July 2012

On the origin of CSC

In the early 1990s, before there was a field called combinatorial scientific computing (CSC), the members of what would become today’s vibrant CSC community had to find each other.

“There was a collection of different communities using combinatorial ideas, but they were scattered across the landscape of scientific computing, and they all felt somewhat orphaned and underappreciated,” says Bruce Hendrickson, senior manager for computational sciences and mathematics at Sandia National Laboratories.

These communities included researchers developing new parallel algorithms for scientific computing, using geometric algorithms for mesh generation and exploiting structure in sparse matrix problems. At heart, each of these fields is based on combinatorial problems – how to determine the key relationships in a complex data set with graph-like properties.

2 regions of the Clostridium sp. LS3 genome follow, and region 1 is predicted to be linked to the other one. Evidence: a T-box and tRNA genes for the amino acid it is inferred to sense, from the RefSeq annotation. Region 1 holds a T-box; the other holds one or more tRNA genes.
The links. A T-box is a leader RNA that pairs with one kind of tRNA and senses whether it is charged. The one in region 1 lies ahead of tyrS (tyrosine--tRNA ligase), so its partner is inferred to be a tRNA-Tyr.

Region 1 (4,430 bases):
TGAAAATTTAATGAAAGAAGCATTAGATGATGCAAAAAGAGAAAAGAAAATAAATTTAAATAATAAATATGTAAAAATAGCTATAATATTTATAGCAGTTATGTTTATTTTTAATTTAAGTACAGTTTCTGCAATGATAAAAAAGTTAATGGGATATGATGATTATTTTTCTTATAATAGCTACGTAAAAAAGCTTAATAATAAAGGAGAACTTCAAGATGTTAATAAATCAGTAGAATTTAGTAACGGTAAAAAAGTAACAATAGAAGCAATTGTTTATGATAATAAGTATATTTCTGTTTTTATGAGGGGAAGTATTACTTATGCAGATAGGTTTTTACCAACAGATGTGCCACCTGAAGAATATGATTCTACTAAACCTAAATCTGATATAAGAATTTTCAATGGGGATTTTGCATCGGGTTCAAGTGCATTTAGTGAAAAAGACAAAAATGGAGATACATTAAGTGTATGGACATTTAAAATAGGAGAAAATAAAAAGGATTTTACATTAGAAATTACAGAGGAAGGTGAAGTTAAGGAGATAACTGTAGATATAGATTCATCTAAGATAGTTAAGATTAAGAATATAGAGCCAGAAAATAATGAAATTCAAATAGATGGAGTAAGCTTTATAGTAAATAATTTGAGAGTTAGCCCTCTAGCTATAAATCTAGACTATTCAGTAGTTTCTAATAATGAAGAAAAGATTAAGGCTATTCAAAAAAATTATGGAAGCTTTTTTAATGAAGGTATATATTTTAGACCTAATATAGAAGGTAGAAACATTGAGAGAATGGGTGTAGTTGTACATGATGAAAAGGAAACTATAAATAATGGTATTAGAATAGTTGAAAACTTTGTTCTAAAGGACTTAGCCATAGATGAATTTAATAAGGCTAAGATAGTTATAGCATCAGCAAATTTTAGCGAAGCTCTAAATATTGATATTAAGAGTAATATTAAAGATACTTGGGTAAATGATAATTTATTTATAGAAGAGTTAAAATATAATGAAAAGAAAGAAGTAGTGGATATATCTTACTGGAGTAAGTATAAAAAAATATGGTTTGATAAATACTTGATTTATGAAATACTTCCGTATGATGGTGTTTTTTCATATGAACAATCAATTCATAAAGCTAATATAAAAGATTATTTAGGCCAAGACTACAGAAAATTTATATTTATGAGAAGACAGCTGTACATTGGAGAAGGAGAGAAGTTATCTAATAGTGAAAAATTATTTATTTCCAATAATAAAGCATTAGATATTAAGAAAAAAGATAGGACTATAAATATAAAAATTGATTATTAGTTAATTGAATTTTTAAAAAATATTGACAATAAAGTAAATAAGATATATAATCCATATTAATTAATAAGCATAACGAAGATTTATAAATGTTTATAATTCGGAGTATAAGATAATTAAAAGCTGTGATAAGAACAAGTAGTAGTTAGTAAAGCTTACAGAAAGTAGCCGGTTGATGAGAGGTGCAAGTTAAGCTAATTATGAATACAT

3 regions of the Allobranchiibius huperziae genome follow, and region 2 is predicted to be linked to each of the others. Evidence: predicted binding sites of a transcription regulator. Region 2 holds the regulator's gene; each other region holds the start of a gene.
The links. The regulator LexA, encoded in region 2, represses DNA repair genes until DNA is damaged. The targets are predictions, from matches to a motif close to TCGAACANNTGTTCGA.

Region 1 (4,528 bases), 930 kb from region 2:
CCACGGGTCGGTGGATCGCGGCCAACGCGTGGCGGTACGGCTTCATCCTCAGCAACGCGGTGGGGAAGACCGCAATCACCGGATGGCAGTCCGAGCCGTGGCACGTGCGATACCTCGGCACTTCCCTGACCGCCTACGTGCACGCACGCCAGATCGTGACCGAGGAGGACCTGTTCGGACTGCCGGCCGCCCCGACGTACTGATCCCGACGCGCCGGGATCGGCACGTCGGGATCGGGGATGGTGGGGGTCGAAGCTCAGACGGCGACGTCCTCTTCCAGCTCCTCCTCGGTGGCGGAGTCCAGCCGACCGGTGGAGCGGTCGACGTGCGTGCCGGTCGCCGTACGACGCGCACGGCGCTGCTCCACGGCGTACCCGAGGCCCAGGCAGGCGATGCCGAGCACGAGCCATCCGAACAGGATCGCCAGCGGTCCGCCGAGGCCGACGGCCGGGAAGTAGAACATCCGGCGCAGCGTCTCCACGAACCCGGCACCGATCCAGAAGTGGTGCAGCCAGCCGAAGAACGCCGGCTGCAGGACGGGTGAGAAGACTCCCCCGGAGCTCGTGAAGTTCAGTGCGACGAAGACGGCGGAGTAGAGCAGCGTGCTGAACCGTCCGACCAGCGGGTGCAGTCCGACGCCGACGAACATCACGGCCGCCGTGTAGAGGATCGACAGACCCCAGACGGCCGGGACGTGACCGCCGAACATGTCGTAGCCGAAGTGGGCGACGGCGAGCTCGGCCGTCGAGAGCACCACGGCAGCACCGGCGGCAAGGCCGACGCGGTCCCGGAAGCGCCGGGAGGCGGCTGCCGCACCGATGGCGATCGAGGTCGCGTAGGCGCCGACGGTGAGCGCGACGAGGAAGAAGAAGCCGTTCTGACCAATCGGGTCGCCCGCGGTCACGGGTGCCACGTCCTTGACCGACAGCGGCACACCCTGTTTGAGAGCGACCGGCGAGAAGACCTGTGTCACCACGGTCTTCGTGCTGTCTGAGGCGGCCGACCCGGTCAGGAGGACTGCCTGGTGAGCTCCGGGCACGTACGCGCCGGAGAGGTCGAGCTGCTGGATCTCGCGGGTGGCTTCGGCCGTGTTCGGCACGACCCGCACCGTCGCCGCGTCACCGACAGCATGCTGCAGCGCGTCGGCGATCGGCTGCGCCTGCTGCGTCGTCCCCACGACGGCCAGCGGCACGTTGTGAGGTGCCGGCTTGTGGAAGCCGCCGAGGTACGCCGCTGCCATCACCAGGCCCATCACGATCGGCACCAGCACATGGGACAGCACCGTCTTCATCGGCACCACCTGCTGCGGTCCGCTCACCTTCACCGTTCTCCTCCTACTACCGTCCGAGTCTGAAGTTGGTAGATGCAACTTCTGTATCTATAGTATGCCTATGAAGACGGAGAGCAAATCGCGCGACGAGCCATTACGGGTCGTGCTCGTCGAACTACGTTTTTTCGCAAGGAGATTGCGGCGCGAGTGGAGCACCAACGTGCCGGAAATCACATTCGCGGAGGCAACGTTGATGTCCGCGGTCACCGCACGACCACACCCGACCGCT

In the late 1990s, Alex Pothen from Old Dominion University (now at Purdue) spent a sabbatical at Sandia and the seeds that would sprout CSC were planted. In 2000, Hendrickson and Pothen were leaders of about 30 international researchers who began formally discussing how they could facilitate intellectual connections.

In 2002 they chose the name combinatorial scientific computing and two years later they held the first SIAM workshop on the subject. The field has prospered with various journal special issues and a sixth workshop scheduled for next year.